Wednesday, August 16th, 2006

If you want to improve your coding style, I have got a little gem of a book for you! I discovered it thanks to Stéphane Ducasse and his great collection of free Smalltalk books. It was written 10 years ago by Edward Kilmas, Suzanne Skublics and David A. Thomas (yes, Pragmatic Dave, from Pragmatic Programmer and Pickaxe fame) and it deals with writing Smalltalk with style.

It is aptly titled Smalltalk with Style.

The Smalltalk focus might not be of interest to you — although a bit of Smalltalk cannot hurt a serious programmer! — but the style guidelines are invaluable and can be easily adapted to other languages or incorporated into a coding standard.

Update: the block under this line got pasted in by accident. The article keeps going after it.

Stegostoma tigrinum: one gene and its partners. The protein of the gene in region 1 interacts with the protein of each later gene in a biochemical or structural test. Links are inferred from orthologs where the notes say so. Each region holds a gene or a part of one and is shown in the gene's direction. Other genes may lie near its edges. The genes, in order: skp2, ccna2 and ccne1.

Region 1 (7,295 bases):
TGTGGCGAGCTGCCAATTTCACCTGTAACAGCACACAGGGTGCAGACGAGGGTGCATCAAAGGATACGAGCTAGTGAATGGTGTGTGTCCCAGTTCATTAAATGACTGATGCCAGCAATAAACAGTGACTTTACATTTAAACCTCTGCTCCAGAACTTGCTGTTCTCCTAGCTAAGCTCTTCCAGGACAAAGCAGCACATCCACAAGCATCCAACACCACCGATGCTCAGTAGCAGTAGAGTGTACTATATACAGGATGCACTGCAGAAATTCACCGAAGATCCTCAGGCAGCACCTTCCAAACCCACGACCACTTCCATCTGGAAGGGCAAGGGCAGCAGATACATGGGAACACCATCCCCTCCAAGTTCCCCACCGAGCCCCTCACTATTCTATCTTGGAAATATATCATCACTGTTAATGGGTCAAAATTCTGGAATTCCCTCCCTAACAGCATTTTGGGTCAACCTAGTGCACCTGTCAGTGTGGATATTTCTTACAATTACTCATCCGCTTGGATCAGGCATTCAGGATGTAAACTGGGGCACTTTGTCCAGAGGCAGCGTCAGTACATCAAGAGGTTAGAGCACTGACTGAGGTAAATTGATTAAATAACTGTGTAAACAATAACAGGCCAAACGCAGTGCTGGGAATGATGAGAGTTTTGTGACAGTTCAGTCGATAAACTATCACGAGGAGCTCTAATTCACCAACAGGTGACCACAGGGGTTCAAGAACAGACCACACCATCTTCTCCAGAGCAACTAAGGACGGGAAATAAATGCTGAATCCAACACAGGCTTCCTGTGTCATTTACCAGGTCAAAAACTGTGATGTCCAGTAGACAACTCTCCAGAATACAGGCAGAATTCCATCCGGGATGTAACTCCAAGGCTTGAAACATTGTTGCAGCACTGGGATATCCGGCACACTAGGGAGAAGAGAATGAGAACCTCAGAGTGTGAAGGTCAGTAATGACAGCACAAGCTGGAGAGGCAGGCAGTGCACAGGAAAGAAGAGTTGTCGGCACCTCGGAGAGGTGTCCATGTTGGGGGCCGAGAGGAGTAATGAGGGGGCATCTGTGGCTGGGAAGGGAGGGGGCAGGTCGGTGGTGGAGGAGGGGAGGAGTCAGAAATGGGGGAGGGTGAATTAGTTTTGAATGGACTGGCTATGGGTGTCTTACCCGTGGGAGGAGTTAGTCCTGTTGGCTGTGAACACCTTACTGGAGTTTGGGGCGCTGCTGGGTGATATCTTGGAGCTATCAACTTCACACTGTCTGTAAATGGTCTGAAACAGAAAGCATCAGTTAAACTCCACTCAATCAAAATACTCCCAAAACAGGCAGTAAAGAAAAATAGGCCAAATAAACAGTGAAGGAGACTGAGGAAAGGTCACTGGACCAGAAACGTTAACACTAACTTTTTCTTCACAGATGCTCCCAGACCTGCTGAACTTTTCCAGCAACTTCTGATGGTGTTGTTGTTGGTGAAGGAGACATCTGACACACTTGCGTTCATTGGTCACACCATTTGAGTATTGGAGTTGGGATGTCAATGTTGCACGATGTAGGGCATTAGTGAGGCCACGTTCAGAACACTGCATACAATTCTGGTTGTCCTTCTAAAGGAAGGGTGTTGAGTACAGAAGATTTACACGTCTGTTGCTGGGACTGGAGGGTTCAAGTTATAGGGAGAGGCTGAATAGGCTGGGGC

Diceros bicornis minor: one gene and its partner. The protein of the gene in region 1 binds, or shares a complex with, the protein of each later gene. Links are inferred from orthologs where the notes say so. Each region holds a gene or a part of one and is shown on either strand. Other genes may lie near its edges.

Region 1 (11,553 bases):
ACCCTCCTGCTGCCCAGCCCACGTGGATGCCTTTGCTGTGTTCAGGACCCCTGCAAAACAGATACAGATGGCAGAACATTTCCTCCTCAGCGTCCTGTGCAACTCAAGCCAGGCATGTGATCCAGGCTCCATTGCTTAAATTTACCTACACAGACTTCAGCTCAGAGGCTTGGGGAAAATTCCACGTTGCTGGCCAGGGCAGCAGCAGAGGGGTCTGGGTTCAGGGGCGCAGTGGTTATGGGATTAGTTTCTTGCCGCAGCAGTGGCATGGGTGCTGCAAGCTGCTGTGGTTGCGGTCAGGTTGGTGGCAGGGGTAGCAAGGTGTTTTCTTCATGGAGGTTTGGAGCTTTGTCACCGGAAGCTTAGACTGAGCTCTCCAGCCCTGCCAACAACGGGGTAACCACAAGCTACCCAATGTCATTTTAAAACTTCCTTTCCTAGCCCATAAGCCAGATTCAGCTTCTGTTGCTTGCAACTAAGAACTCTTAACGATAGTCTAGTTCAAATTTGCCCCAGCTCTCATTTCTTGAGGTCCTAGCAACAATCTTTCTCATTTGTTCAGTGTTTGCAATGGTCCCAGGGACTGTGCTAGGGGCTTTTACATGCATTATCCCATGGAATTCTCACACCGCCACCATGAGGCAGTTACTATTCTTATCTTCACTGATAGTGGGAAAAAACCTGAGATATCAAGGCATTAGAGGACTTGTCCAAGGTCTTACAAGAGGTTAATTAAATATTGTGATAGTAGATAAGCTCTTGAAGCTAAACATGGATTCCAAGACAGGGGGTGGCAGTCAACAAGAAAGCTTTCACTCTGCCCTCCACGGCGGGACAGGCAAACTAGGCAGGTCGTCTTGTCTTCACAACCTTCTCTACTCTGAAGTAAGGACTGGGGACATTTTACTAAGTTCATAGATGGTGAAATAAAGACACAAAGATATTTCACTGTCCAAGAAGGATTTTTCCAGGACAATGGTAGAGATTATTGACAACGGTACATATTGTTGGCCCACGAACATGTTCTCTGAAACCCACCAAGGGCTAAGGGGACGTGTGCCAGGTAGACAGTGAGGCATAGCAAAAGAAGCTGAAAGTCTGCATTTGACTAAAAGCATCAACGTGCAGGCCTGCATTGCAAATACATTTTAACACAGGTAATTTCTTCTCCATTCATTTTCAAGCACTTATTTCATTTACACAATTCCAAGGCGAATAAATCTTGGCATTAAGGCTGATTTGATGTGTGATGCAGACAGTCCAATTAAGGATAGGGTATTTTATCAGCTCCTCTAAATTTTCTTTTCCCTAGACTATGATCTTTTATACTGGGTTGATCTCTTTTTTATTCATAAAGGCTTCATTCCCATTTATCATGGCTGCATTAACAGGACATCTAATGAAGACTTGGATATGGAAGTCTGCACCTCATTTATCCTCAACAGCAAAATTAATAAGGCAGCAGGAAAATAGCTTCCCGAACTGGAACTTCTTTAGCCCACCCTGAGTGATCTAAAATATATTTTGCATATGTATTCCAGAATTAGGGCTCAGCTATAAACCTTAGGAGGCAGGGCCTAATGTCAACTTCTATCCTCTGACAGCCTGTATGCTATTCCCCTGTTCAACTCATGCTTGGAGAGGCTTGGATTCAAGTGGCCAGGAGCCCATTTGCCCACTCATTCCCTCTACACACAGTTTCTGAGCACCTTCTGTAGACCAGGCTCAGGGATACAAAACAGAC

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Build Io on Fedora Core 5

Thursday, July 27th, 2006

Following in my own footsteps — yes, it is a recursive process — here are the steps required to install Io on Fedora Core 5.

sudo yum install freeglut-devel pcre-devel libevent-devel

Once again, libsgml needs a special treatment:

> wget http://www.hick.org/code/skape/libsgml/libsgml-1.1.4.tar.gz
[...]
> tar xfz libsgml-1.1.4.tar.gz
> cd libsgml-1.1.4
> ./configure
[...]
> make

At this point, you will need to edit the Makefile. Replace:

install -m 644 -o root -g root --directory /usr/local/include/sgml

by:

install -o root -g root --directory /usr/local/include/sgml
install -m 644 -o root -g root include/Variant.h \
    /usr/local/include/sgml/Variant.h

Save your modifications and proceed with:

> sudo make install

Finally, to download, build and install Io:

> sudo yum install darcs
[...]
> darcs get http://www.iolanguage.com/darcs/Io
[...]
> cd Io
> make
[...]
> sudo make install

Enjoy Io!